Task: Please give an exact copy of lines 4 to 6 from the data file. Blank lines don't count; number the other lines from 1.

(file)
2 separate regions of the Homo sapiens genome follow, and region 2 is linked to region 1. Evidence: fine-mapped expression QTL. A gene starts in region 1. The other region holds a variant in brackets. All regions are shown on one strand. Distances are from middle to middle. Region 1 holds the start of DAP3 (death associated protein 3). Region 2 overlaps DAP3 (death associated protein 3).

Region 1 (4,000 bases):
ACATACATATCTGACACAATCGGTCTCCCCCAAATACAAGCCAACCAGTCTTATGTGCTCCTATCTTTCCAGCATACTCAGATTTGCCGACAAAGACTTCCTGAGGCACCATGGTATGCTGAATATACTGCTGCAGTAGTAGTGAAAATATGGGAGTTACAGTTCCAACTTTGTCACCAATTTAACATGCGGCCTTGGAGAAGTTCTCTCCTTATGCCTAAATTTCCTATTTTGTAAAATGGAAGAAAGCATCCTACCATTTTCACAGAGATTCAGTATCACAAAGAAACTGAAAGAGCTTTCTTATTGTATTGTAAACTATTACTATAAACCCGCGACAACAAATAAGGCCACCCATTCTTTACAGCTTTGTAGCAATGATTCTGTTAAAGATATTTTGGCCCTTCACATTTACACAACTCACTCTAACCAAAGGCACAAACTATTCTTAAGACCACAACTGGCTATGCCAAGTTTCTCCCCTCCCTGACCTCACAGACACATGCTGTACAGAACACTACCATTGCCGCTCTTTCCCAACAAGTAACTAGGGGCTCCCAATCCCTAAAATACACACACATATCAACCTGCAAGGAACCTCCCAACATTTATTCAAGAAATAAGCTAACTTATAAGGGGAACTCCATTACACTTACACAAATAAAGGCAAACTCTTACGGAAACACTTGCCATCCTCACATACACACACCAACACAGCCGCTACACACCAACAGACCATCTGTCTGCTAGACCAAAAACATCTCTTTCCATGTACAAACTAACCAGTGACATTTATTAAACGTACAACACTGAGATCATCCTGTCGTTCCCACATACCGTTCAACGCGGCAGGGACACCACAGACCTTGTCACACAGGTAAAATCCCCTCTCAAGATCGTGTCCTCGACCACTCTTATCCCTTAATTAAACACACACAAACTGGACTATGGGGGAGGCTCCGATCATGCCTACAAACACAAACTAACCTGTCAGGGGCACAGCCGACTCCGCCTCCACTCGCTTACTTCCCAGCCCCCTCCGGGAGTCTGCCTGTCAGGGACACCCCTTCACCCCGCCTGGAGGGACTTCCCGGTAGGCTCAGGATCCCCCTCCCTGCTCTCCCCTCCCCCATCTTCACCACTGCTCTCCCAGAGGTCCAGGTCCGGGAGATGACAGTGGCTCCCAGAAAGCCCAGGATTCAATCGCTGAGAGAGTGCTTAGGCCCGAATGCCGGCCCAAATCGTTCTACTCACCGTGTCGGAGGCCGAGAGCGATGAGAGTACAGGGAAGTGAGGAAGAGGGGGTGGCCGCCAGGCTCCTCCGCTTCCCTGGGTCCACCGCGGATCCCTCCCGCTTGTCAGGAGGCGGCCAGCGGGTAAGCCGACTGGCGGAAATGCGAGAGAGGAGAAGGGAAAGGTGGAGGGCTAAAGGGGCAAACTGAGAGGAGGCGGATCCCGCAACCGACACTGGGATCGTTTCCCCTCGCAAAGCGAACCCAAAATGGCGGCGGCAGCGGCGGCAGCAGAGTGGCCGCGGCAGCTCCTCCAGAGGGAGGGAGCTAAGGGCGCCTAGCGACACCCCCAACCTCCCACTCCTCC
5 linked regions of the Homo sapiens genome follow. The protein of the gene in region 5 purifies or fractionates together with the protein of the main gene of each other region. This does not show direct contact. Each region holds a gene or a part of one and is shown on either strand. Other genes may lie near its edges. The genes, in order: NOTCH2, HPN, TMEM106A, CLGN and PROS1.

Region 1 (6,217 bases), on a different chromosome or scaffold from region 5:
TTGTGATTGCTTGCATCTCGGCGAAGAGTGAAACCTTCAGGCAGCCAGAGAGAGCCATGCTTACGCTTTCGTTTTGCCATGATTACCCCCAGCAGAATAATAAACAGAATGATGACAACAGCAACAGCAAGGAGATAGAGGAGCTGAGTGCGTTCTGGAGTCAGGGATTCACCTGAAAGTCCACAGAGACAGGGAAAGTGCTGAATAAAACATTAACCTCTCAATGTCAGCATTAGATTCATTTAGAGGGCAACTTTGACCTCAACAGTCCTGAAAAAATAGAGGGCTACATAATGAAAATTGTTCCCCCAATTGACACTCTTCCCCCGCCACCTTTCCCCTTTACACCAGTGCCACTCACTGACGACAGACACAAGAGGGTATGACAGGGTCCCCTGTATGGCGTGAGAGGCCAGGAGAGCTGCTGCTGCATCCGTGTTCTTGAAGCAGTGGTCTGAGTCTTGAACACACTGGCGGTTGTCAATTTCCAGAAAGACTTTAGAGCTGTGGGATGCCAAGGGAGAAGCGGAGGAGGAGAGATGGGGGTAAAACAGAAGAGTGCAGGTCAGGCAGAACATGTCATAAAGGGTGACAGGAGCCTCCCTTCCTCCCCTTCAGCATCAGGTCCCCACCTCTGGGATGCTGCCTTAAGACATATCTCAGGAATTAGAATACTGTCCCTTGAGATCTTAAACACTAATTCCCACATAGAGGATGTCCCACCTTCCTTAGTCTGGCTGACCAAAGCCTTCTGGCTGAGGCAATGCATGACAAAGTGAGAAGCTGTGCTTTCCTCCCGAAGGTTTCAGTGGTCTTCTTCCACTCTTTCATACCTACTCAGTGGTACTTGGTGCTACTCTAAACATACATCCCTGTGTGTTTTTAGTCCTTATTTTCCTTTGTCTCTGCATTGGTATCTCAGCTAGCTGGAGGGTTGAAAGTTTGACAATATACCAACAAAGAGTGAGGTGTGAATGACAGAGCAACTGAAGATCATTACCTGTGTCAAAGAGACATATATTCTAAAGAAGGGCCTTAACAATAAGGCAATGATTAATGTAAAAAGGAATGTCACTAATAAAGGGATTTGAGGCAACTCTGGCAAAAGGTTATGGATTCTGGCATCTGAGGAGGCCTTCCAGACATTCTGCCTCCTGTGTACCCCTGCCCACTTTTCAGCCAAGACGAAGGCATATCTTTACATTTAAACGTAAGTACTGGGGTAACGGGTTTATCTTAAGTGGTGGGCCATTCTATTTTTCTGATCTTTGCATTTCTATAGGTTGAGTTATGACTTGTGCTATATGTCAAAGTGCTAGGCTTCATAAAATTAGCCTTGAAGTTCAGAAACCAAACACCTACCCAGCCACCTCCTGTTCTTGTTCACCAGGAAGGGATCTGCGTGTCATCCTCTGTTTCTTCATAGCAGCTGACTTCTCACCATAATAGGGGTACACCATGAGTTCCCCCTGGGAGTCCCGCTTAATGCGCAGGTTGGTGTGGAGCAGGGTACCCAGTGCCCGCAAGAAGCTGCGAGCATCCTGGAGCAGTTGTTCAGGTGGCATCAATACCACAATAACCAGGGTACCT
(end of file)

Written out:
5 linked regions of the Homo sapiens genome follow. The protein of the gene in region 5 purifies or fractionates together with the protein of the main gene of each other region. This does not show direct contact. Each region holds a gene or a part of one and is shown on either strand. Other genes may lie near its edges. The genes, in order: NOTCH2, HPN, TMEM106A, CLGN and PROS1.

Region 1 (6,217 bases), on a different chromosome or scaffold from region 5:
TTGTGATTGCTTGCATCTCGGCGAAGAGTGAAACCTTCAGGCAGCCAGAGAGAGCCATGCTTACGCTTTCGTTTTGCCATGATTACCCCCAGCAGAATAATAAACAGAATGATGACAACAGCAACAGCAAGGAGATAGAGGAGCTGAGTGCGTTCTGGAGTCAGGGATTCACCTGAAAGTCCACAGAGACAGGGAAAGTGCTGAATAAAACATTAACCTCTCAATGTCAGCATTAGATTCATTTAGAGGGCAACTTTGACCTCAACAGTCCTGAAAAAATAGAGGGCTACATAATGAAAATTGTTCCCCCAATTGACACTCTTCCCCCGCCACCTTTCCCCTTTACACCAGTGCCACTCACTGACGACAGACACAAGAGGGTATGACAGGGTCCCCTGTATGGCGTGAGAGGCCAGGAGAGCTGCTGCTGCATCCGTGTTCTTGAAGCAGTGGTCTGAGTCTTGAACACACTGGCGGTTGTCAATTTCCAGAAAGACTTTAGAGCTGTGGGATGCCAAGGGAGAAGCGGAGGAGGAGAGATGGGGGTAAAACAGAAGAGTGCAGGTCAGGCAGAACATGTCATAAAGGGTGACAGGAGCCTCCCTTCCTCCCCTTCAGCATCAGGTCCCCACCTCTGGGATGCTGCCTTAAGACATATCTCAGGAATTAGAATACTGTCCCTTGAGATCTTAAACACTAATTCCCACATAGAGGATGTCCCACCTTCCTTAGTCTGGCTGACCAAAGCCTTCTGGCTGAGGCAATGCATGACAAAGTGAGAAGCTGTGCTTTCCTCCCGAAGGTTTCAGTGGTCTTCTTCCACTCTTTCATACCTACTCAGTGGTACTTGGTGCTACTCTAAACATACATCCCTGTGTGTTTTTAGTCCTTATTTTCCTTTGTCTCTGCATTGGTATCTCAGCTAGCTGGAGGGTTGAAAGTTTGACAATATACCAACAAAGAGTGAGGTGTGAATGACAGAGCAACTGAAGATCATTACCTGTGTCAAAGAGACATATATTCTAAAGAAGGGCCTTAACAATAAGGCAATGATTAATGTAAAAAGGAATGTCACTAATAAAGGGATTTGAGGCAACTCTGGCAAAAGGTTATGGATTCTGGCATCTGAGGAGGCCTTCCAGACATTCTGCCTCCTGTGTACCCCTGCCCACTTTTCAGCCAAGACGAAGGCATATCTTTACATTTAAACGTAAGTACTGGGGTAACGGGTTTATCTTAAGTGGTGGGCCATTCTATTTTTCTGATCTTTGCATTTCTATAGGTTGAGTTATGACTTGTGCTATATGTCAAAGTGCTAGGCTTCATAAAATTAGCCTTGAAGTTCAGAAACCAAACACCTACCCAGCCACCTCCTGTTCTTGTTCACCAGGAAGGGATCTGCGTGTCATCCTCTGTTTCTTCATAGCAGCTGACTTCTCACCATAATAGGGGTACACCATGAGTTCCCCCTGGGAGTCCCGCTTAATGCGCAGGTTGGTGTGGAGCAGGGTACCCAGTGCCCGCAAGAAGCTGCGAGCATCCTGGAGCAGTTGTTCAGGTGGCATCAATACCACAATAACCAGGGTACCT